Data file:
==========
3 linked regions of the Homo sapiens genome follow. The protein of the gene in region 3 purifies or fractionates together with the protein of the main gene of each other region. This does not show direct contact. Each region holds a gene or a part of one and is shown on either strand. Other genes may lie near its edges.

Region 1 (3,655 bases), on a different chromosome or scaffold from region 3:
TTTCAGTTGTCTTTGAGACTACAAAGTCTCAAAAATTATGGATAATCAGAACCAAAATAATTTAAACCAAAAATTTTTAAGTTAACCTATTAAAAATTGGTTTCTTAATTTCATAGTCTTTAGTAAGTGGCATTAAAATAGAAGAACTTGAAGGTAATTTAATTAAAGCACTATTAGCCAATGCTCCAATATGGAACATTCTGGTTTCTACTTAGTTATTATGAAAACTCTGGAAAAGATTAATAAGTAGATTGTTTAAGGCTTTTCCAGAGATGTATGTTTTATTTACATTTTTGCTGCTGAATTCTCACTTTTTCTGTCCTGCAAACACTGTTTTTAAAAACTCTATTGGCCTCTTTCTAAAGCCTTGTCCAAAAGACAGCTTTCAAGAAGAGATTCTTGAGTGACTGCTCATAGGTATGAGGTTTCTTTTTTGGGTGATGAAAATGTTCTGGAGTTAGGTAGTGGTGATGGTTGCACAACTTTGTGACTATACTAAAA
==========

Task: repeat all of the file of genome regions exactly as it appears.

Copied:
3 linked regions of the Homo sapiens genome follow. The protein of the gene in region 3 purifies or fractionates together with the protein of the main gene of each other region. This does not show direct contact. Each region holds a gene or a part of one and is shown on either strand. Other genes may lie near its edges.

Region 1 (3,655 bases), on a different chromosome or scaffold from region 3:
TTTCAGTTGTCTTTGAGACTACAAAGTCTCAAAAATTATGGATAATCAGAACCAAAATAATTTAAACCAAAAATTTTTAAGTTAACCTATTAAAAATTGGTTTCTTAATTTCATAGTCTTTAGTAAGTGGCATTAAAATAGAAGAACTTGAAGGTAATTTAATTAAAGCACTATTAGCCAATGCTCCAATATGGAACATTCTGGTTTCTACTTAGTTATTATGAAAACTCTGGAAAAGATTAATAAGTAGATTGTTTAAGGCTTTTCCAGAGATGTATGTTTTATTTACATTTTTGCTGCTGAATTCTCACTTTTTCTGTCCTGCAAACACTGTTTTTAAAAACTCTATTGGCCTCTTTCTAAAGCCTTGTCCAAAAGACAGCTTTCAAGAAGAGATTCTTGAGTGACTGCTCATAGGTATGAGGTTTCTTTTTTGGGTGATGAAAATGTTCTGGAGTTAGGTAGTGGTGATGGTTGCACAACTTTGTGACTATACTAAAA